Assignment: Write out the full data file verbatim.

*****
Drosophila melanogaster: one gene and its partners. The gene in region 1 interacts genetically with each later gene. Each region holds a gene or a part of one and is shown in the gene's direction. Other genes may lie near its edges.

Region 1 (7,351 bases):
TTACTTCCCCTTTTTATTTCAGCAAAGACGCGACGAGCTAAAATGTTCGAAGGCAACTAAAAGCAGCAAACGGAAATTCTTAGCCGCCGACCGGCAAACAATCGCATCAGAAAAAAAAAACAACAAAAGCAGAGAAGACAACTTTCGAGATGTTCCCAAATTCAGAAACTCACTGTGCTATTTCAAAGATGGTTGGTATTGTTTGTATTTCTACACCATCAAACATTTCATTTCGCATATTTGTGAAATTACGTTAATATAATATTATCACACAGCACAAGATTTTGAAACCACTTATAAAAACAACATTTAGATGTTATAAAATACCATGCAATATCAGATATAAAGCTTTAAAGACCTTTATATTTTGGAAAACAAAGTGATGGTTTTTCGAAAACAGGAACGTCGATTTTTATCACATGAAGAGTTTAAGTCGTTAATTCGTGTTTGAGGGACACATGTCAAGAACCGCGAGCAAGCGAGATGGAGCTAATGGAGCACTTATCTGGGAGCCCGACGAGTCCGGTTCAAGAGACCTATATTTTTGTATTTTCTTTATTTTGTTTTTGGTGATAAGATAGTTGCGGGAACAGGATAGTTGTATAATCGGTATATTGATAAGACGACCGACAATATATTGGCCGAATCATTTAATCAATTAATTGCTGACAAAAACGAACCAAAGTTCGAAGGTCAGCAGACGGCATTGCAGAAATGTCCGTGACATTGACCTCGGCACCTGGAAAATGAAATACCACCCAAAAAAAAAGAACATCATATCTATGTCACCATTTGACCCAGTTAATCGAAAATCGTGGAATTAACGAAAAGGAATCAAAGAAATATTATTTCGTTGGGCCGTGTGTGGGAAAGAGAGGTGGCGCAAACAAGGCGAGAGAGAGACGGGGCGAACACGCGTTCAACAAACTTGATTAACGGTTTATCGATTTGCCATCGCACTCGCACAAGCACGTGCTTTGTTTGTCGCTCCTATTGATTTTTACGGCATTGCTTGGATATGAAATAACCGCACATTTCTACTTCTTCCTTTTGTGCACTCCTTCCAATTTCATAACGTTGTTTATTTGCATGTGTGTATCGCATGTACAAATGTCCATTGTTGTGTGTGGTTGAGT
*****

Drosophila melanogaster: one gene and its partners. The gene in region 1 interacts genetically with each later gene. Each region holds a gene or a part of one and is shown in the gene's direction. Other genes may lie near its edges.

Region 1 (7,351 bases):
TTACTTCCCCTTTTTATTTCAGCAAAGACGCGACGAGCTAAAATGTTCGAAGGCAACTAAAAGCAGCAAACGGAAATTCTTAGCCGCCGACCGGCAAACAATCGCATCAGAAAAAAAAAACAACAAAAGCAGAGAAGACAACTTTCGAGATGTTCCCAAATTCAGAAACTCACTGTGCTATTTCAAAGATGGTTGGTATTGTTTGTATTTCTACACCATCAAACATTTCATTTCGCATATTTGTGAAATTACGTTAATATAATATTATCACACAGCACAAGATTTTGAAACCACTTATAAAAACAACATTTAGATGTTATAAAATACCATGCAATATCAGATATAAAGCTTTAAAGACCTTTATATTTTGGAAAACAAAGTGATGGTTTTTCGAAAACAGGAACGTCGATTTTTATCACATGAAGAGTTTAAGTCGTTAATTCGTGTTTGAGGGACACATGTCAAGAACCGCGAGCAAGCGAGATGGAGCTAATGGAGCACTTATCTGGGAGCCCGACGAGTCCGGTTCAAGAGACCTATATTTTTGTATTTTCTTTATTTTGTTTTTGGTGATAAGATAGTTGCGGGAACAGGATAGTTGTATAATCGGTATATTGATAAGACGACCGACAATATATTGGCCGAATCATTTAATCAATTAATTGCTGACAAAAACGAACCAAAGTTCGAAGGTCAGCAGACGGCATTGCAGAAATGTCCGTGACATTGACCTCGGCACCTGGAAAATGAAATACCACCCAAAAAAAAAGAACATCATATCTATGTCACCATTTGACCCAGTTAATCGAAAATCGTGGAATTAACGAAAAGGAATCAAAGAAATATTATTTCGTTGGGCCGTGTGTGGGAAAGAGAGGTGGCGCAAACAAGGCGAGAGAGAGACGGGGCGAACACGCGTTCAACAAACTTGATTAACGGTTTATCGATTTGCCATCGCACTCGCACAAGCACGTGCTTTGTTTGTCGCTCCTATTGATTTTTACGGCATTGCTTGGATATGAAATAACCGCACATTTCTACTTCTTCCTTTTGTGCACTCCTTCCAATTTCATAACGTTGTTTATTTGCATGTGTGTATCGCATGTACAAATGTCCATTGTTGTGTGTGGTTGAGT